5. We are under indispensable obligations to cultivate and improve our minds in all the branches of human knowledge. All our natural powers are so many talents, which, in their own nature, lay us under moral obligations to improve them to the best advantage. Being men, we are obliged to act like men, and not like the horse or the mule which have no understanding.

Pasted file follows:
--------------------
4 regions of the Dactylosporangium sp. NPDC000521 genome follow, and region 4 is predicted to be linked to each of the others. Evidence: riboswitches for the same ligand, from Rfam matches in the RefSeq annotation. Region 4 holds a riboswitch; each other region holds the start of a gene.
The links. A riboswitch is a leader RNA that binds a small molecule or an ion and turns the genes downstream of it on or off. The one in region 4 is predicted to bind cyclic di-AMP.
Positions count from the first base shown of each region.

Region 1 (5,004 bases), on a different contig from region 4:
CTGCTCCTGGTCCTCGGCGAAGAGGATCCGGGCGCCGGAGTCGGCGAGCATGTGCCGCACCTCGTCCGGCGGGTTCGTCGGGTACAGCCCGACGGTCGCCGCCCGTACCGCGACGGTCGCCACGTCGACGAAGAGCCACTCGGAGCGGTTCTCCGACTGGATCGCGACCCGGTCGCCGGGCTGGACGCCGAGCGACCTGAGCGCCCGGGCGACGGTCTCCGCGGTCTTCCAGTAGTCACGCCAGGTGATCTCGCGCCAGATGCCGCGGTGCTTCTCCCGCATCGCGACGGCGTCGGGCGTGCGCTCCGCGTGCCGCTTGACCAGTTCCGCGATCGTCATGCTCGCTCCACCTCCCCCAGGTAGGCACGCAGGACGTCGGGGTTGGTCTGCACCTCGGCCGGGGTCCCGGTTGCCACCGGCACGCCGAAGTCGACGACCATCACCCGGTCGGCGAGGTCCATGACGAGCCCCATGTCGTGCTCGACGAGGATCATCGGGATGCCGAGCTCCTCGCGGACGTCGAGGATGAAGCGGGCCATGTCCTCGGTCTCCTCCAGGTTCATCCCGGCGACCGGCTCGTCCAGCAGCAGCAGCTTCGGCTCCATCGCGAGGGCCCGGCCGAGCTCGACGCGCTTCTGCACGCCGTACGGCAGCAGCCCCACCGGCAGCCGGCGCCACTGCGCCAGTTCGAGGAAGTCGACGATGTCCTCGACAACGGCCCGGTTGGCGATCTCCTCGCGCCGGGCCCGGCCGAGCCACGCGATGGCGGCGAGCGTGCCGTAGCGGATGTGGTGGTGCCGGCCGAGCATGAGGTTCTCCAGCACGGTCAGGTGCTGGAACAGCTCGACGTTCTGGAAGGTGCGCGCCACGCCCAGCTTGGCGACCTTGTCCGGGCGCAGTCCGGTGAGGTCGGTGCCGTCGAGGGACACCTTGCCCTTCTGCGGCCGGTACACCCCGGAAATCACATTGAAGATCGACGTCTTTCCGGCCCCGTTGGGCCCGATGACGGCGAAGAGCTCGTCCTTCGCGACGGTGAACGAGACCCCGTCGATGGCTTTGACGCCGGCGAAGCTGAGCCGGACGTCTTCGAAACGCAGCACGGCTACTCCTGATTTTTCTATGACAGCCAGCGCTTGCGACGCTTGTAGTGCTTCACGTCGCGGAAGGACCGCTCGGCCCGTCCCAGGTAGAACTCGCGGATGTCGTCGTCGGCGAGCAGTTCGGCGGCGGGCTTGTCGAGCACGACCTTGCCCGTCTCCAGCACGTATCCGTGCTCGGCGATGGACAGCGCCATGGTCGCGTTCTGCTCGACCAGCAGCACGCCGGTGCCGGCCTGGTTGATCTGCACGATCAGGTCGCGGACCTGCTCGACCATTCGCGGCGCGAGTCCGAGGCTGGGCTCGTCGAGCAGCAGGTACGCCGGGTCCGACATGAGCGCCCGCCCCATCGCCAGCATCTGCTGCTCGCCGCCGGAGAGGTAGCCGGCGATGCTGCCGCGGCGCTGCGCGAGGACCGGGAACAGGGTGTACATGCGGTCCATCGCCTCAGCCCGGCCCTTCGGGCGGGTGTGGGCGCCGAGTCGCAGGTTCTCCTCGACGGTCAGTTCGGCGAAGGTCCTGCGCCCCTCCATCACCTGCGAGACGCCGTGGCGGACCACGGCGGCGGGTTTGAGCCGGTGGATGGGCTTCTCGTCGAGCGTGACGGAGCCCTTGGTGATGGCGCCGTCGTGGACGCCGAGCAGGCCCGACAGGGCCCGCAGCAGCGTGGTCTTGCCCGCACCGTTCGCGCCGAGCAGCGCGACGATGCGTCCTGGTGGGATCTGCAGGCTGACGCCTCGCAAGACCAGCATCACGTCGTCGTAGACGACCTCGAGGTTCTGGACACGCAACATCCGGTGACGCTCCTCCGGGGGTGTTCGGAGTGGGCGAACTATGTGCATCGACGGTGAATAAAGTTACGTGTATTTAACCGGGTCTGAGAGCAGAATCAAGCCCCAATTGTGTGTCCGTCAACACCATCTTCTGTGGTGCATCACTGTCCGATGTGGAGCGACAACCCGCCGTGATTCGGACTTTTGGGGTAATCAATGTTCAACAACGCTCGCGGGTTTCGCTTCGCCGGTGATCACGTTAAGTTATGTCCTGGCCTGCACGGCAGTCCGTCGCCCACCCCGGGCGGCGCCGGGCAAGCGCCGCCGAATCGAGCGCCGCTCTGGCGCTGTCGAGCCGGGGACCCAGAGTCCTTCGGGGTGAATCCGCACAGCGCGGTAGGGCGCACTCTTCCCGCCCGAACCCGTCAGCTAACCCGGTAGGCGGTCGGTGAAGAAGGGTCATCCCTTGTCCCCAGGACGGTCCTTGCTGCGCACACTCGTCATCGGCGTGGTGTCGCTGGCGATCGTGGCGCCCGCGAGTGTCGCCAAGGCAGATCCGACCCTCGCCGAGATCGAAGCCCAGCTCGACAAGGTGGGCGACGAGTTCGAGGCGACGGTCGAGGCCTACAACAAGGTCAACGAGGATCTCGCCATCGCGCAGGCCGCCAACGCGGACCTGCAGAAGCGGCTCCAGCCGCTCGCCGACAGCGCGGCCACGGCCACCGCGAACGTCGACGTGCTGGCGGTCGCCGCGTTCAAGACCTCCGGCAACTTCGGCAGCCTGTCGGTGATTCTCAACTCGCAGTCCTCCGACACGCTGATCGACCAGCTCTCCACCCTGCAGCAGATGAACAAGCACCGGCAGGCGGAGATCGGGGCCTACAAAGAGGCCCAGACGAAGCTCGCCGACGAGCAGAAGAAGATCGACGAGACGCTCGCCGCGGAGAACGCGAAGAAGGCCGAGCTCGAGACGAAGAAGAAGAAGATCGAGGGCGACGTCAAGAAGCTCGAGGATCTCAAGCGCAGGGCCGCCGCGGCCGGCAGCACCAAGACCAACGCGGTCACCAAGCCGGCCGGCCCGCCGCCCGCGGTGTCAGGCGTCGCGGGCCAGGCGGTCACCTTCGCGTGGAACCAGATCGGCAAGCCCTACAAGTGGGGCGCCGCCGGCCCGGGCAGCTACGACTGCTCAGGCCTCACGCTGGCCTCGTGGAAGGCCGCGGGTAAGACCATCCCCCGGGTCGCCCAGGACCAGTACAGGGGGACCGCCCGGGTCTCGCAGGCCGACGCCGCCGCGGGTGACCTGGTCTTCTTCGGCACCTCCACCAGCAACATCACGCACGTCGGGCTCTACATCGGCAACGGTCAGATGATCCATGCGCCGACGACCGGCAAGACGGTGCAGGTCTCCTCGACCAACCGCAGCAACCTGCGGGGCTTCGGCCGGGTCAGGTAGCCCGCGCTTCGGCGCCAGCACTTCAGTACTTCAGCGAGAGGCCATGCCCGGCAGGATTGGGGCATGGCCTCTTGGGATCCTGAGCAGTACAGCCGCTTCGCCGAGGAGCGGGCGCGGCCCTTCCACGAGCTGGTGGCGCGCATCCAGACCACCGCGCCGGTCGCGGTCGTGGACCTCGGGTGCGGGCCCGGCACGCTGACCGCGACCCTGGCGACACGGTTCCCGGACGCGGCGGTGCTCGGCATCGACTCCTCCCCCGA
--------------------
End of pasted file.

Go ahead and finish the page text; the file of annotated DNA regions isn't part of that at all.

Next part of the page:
(N. Emmons, D. D.)